The AfricaSan 3 conference objectives were to:
1.Take stock of progress made by African countries since 2008 and the progress needed to meet the MDG on sanitation by 2015, AMCOW’s 2025 targets and national goals.
2.Review progress on implementing the eThekwini Declarationand where needed refinethese commitments. The conference also challenges other stakeholders – including donors, civil society, utilities and local government – to make commitments for action.
3.Share advances in the evidence base on sanitation and hygiene in Africa and assist decision-makers to overcome key blockages in implementing large-scale sanitation and hygiene programs.
4.Support the development of country sanitation and hygiene action plans, and improve their quality, realism and potential for impact through peer-to-peer exchange.
5.Raise the profile of sanitation and hygiene as a determinant of sustainable development; and strengthen leadership and advocacy for sustained sanitation and behavior changes.
Progress Against the Challenge
The conference recognized that the scale of the challenge facing sanitation and hygiene remains formidable. 584 million people in Africa do not have access to safe sanitation services and 231 million people still practice open defecation. The poorest twenty percent are twenty times more likely to defecate in the open than the richest twenty percent. The impact of this “hidden scandal” is devastating to health and quality of life, in particular to the lives of women and girls. Lack of sanitation was likened to mass-destruction. The conference learned of the scale of impact from poor sanitation oneducation, economic growth, productivity, tourism, the environment and the management of infrastructure.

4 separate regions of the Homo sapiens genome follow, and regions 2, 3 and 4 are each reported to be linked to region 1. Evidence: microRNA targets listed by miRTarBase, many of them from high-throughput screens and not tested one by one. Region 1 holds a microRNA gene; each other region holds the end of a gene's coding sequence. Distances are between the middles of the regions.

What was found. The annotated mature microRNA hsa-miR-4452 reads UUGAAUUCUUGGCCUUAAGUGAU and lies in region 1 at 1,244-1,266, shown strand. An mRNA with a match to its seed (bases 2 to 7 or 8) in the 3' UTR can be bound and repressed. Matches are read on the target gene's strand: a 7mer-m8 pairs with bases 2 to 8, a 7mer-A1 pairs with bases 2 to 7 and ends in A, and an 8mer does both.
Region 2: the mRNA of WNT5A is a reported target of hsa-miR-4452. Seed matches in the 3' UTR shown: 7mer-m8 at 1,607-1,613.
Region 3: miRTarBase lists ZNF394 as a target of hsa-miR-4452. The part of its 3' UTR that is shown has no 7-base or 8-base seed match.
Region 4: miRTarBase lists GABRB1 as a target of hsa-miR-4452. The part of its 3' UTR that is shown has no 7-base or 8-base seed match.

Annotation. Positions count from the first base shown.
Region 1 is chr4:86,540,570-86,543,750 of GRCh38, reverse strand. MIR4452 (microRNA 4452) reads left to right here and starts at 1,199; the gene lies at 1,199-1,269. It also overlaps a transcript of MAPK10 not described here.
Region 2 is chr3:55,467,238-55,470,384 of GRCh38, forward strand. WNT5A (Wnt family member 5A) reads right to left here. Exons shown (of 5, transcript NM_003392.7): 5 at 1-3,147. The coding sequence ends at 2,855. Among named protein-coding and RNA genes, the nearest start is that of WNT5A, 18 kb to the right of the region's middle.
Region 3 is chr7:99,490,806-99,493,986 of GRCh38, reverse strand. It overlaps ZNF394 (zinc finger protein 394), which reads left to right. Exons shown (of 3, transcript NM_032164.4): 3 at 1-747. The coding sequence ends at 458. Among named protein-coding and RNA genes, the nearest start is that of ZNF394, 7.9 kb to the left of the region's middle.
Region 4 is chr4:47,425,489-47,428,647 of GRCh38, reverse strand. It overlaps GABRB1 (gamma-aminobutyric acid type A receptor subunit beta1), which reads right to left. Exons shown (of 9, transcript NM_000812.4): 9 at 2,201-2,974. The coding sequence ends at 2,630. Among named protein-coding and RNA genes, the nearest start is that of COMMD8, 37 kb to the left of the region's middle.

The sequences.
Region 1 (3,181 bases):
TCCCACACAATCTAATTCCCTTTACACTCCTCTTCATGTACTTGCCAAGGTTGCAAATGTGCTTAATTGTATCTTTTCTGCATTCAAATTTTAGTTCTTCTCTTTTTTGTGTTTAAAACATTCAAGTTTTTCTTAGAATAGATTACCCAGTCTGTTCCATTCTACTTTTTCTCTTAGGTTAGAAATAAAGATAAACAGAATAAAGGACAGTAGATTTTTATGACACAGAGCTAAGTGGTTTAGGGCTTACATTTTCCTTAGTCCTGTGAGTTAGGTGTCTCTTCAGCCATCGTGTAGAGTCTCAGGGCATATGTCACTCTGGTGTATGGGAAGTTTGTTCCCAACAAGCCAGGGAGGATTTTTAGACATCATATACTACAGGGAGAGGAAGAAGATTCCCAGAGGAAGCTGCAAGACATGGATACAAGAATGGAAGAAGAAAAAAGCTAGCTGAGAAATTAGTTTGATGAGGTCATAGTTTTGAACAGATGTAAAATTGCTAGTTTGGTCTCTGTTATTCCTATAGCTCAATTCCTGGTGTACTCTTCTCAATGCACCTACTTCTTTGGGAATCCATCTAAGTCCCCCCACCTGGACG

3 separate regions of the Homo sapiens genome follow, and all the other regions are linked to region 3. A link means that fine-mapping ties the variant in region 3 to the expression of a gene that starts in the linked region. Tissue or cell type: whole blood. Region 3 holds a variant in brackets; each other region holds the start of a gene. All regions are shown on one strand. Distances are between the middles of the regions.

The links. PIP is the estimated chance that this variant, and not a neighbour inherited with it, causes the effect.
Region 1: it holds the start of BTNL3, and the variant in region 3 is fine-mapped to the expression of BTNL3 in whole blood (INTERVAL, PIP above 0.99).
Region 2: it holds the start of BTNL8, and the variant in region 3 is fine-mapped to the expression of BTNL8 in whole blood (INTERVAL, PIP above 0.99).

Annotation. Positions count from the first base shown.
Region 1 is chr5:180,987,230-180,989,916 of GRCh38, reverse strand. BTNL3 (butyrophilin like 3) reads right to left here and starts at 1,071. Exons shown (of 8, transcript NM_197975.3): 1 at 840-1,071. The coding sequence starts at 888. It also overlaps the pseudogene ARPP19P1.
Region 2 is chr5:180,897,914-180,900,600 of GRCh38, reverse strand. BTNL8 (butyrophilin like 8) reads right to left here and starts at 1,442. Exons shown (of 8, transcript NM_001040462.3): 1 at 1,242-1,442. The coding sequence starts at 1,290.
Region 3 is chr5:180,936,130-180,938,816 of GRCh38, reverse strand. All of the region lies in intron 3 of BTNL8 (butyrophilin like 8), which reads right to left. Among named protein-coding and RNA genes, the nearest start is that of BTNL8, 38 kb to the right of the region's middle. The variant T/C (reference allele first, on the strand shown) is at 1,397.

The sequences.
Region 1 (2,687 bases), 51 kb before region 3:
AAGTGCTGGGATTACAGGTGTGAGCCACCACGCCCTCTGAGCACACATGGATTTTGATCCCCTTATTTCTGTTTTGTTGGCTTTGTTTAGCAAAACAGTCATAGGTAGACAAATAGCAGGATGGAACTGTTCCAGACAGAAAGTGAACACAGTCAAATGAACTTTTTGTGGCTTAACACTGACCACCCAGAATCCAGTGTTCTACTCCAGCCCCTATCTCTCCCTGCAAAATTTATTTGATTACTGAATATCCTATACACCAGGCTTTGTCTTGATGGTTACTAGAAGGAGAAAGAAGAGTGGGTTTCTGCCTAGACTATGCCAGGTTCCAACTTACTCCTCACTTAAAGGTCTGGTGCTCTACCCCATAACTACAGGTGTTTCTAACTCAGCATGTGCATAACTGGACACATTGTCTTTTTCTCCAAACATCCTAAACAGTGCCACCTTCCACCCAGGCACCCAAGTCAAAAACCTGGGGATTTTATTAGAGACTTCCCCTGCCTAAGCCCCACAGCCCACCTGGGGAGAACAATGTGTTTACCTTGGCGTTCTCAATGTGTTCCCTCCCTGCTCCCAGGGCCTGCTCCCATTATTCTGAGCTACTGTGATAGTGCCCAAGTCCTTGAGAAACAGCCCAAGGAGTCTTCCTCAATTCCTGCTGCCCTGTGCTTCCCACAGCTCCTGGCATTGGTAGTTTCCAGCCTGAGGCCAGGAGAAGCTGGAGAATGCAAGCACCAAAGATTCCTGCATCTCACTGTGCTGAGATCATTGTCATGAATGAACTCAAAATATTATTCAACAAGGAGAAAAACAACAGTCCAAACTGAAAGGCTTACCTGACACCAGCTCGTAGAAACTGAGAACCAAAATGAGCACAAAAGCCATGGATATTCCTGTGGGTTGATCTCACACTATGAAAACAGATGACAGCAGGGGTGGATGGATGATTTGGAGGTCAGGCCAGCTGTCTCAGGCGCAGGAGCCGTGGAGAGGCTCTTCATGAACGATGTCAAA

Yet AfricaSan 3 was not a conference of gloom and doom. AfricaSan participants are helping to affect a significant shift towards greater recognition of this hidden problem and finding solutions that work. Conference sessions tackled problems head-on and the spirit was one of strategic and pragmatic action, based on the latest evidence. The conference reported on some significant recent achievements:
•Firstly, the experience of Rwanda – a poor country that has moved dramatically to be on track to meet the MDG in Sanitation – has been a source of inspiration and hope to many. It shows that huge steps in progress can be made with political will, hard work and pragmatism.